Search
  • Mark Moss

Why You Need a Florida Living Trust

Updated: Apr 3

For Florida residents, a Florida living trust can be a key ingredient in their estate planning. When seeking to protect your assets for the benefit of your family and loved ones, a well-drafted revocable living trust can make all the difference.


The following are some of the main benefits of a Florida living trust. An estate planning attorney can help you determine which of these benefits apply to your situation, as well as establish your own living trust.



Florida Living Trusts Can Help Avoid Probate


One of the primary benefits of a Florida living trust is avoiding probate. But why is avoiding probate so desirable?


When a Florida resident passes away without a trust, their estate must be administered through the Florida probate court system. This means a probate judge will be responsible for distributing assets. Creditors, heirs and beneficiaries can all become involved in the court proceedings, possibly even contesting the probate. Time-consuming and expensive, probate in Florida is an arduous process.


On the other hand, a Florida resident who passes away with an effective living trust can avoid probate entirely. All assets that are titled in the name of the living trust will instead go through a private trust administration. This means the trust assets will be distributed to the beneficiaries named in the trust. The distribution is performed by the person the decedent has named to become trustee in the event of their death, known as the successor trustee.


This streamlined process for distributing assets is one of the main draws of living trusts. A living trust is a key component of estate planning for this reason alone.


A Living Trust Avoids Guardianship If You Are Incapacitated


In addition to avoiding probate, another key advantage of a living trust applies when the person establishing the trust becomes incapacitated. The living trust itself will define what incapacity means, but the term generally refers to a person no longer being competent to manage their financial affairs.


When the person establishing the trust (grantor) is incapacitated, the successor trustee takes over administration of the trust. The trust itself should provide procedures for determining whether the grantor is incapacitated. This avoids the time, expense and complications of a public guardianship.


Other Benefits of Florida Living Trusts


Some other key benefits of Florida living trusts are the following:


  • Protection of Beneficiaries from Creditors: Living trust assets are protected from creditors seeking to attach judgments or liens.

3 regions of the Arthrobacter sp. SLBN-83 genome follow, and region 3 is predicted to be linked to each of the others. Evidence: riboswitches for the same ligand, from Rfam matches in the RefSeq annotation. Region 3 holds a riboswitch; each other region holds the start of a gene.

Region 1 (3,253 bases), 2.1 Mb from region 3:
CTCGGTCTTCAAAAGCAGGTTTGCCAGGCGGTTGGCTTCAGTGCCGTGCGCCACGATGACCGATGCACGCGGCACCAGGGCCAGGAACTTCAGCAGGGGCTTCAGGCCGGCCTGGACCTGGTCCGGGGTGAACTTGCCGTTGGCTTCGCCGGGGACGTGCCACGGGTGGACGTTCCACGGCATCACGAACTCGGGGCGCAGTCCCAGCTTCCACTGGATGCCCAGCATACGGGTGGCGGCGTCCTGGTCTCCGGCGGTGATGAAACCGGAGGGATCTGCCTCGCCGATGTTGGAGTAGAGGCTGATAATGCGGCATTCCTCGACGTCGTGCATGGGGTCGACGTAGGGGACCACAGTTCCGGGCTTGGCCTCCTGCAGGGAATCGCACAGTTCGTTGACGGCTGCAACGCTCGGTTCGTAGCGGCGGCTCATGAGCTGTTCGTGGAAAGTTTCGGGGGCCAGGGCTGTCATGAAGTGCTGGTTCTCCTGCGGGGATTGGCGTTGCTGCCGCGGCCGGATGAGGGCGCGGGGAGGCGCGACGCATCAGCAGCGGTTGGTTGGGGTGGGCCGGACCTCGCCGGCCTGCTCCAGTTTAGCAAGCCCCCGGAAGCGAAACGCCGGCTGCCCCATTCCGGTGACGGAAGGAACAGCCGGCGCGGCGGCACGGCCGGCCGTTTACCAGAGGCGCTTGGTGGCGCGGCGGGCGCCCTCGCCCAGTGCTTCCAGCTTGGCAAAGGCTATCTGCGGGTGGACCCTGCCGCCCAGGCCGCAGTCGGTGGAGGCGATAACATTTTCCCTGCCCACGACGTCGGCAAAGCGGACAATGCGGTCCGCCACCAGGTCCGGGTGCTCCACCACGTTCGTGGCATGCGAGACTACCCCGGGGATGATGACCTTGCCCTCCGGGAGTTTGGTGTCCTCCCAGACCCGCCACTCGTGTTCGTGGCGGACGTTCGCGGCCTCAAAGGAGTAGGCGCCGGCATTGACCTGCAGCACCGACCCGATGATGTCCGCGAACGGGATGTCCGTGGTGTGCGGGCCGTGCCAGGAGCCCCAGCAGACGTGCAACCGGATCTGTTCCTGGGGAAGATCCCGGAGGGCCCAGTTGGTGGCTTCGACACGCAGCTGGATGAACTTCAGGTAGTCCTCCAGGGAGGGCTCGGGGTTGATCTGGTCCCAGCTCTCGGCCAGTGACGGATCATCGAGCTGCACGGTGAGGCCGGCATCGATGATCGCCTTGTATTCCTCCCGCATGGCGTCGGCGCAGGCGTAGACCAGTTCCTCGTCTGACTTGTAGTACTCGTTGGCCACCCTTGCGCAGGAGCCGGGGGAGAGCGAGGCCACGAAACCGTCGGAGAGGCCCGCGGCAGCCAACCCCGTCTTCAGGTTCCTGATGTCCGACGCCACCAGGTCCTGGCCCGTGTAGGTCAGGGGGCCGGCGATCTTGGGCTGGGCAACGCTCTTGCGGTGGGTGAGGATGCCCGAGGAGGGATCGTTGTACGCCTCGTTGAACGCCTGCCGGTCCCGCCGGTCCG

• Protecting Children from Prior Marriages: The living trust can protect children from a prior marriage by (1) placing assets in a separate trust or (2) limiting the second spouse’s ability to alter the trust after the grantor’s death.

  • Protecting Disabled Beneficiaries: A Florida special needs trust can protect income for disabled beneficiaries receiving Social Security disability income.

  • Medicaid Planning: Your trust can help ensure a Medicaid-covered spouse is not disqualified from an inheritance.

An Estate Planning Attorney Can Help Establish Your Florida Living Trust


With all these considerations, any Florida resident planning their estate should consult a Florida estate planning attorney to discuss establishing a living trust. Contact the Law Offices of Mark F. Moss to see how we can help.


This post is for informational purposes only and does not provide legal advice. Please do not act or refrain from acting based on anything you read on this site. Using this site or communicating with Law Offices of Mark F. Moss, PLLC, through this site does not form an attorney/client relationship.

27 views

© 2020 by Law Offices of Mark F Moss, PLLC

301 W. Bay Street, Suite 1493,

Jacksonville, FL 32202

Your privacy is important to us. We are the sole owners of the information collected on this site. We only have access to information you voluntarily give us via e-mail or other direct contacts from you. We will not sell or rent this information to anyone.

We will use your information to respond to you only, regarding the reason you contacted us. We will not share your information with any third party outside of our organization, other than as necessary to fulfill your request. Unless you ask us not to, we may contact you via e-mail in the future to tell you about our new services, specials, or changes to this privacy policy. If you want to unsubscribe from our newsletter or e-mails regarding new services, specials, or changes to this privacy policy you can unsubscribe when you receive our correspondences, or e-mail me at, mark@markmosslaw.com from the e-mail address you wish to unsubscribed with. You can also send us a letter to unsubscribe at 301 W. Bay Street, #1490, Jacksonville, FL 32202. Again please make sure you tell us the e-mail address you subscribed with.